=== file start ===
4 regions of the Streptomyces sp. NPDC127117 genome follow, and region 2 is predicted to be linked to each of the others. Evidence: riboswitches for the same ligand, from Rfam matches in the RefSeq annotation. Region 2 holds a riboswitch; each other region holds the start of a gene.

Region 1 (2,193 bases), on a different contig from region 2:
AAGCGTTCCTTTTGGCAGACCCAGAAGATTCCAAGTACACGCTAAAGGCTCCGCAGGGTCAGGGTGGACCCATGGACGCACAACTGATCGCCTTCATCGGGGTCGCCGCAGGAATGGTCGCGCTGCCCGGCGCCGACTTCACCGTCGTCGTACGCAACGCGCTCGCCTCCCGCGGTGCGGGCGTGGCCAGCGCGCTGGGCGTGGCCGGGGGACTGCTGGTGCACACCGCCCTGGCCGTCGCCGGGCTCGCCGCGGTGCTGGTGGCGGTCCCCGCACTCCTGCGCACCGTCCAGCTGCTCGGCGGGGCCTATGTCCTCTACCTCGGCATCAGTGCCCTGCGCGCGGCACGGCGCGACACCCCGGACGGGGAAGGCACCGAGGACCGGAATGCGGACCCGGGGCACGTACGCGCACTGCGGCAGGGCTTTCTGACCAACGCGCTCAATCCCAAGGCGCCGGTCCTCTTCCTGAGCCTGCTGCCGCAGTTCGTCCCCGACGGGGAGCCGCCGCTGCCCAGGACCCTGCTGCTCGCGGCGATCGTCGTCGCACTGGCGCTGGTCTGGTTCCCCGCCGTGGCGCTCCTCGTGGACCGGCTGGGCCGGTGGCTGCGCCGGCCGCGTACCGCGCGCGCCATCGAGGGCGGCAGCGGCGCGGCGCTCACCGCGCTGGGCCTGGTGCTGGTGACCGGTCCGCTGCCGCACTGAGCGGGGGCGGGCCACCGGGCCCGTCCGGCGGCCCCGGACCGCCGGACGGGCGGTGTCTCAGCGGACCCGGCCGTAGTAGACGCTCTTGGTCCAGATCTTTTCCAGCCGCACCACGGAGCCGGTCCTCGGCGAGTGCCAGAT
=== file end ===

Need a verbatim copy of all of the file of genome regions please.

4 regions of the Streptomyces sp. NPDC127117 genome follow, and region 2 is predicted to be linked to each of the others. Evidence: riboswitches for the same ligand, from Rfam matches in the RefSeq annotation. Region 2 holds a riboswitch; each other region holds the start of a gene.

Region 1 (2,193 bases), on a different contig from region 2:
AAGCGTTCCTTTTGGCAGACCCAGAAGATTCCAAGTACACGCTAAAGGCTCCGCAGGGTCAGGGTGGACCCATGGACGCACAACTGATCGCCTTCATCGGGGTCGCCGCAGGAATGGTCGCGCTGCCCGGCGCCGACTTCACCGTCGTCGTACGCAACGCGCTCGCCTCCCGCGGTGCGGGCGTGGCCAGCGCGCTGGGCGTGGCCGGGGGACTGCTGGTGCACACCGCCCTGGCCGTCGCCGGGCTCGCCGCGGTGCTGGTGGCGGTCCCCGCACTCCTGCGCACCGTCCAGCTGCTCGGCGGGGCCTATGTCCTCTACCTCGGCATCAGTGCCCTGCGCGCGGCACGGCGCGACACCCCGGACGGGGAAGGCACCGAGGACCGGAATGCGGACCCGGGGCACGTACGCGCACTGCGGCAGGGCTTTCTGACCAACGCGCTCAATCCCAAGGCGCCGGTCCTCTTCCTGAGCCTGCTGCCGCAGTTCGTCCCCGACGGGGAGCCGCCGCTGCCCAGGACCCTGCTGCTCGCGGCGATCGTCGTCGCACTGGCGCTGGTCTGGTTCCCCGCCGTGGCGCTCCTCGTGGACCGGCTGGGCCGGTGGCTGCGCCGGCCGCGTACCGCGCGCGCCATCGAGGGCGGCAGCGGCGCGGCGCTCACCGCGCTGGGCCTGGTGCTGGTGACCGGTCCGCTGCCGCACTGAGCGGGGGCGGGCCACCGGGCCCGTCCGGCGGCCCCGGACCGCCGGACGGGCGGTGTCTCAGCGGACCCGGCCGTAGTAGACGCTCTTGGTCCAGATCTTTTCCAGCCGCACCACGGAGCCGGTCCTCGGCGAGTGCCAGAT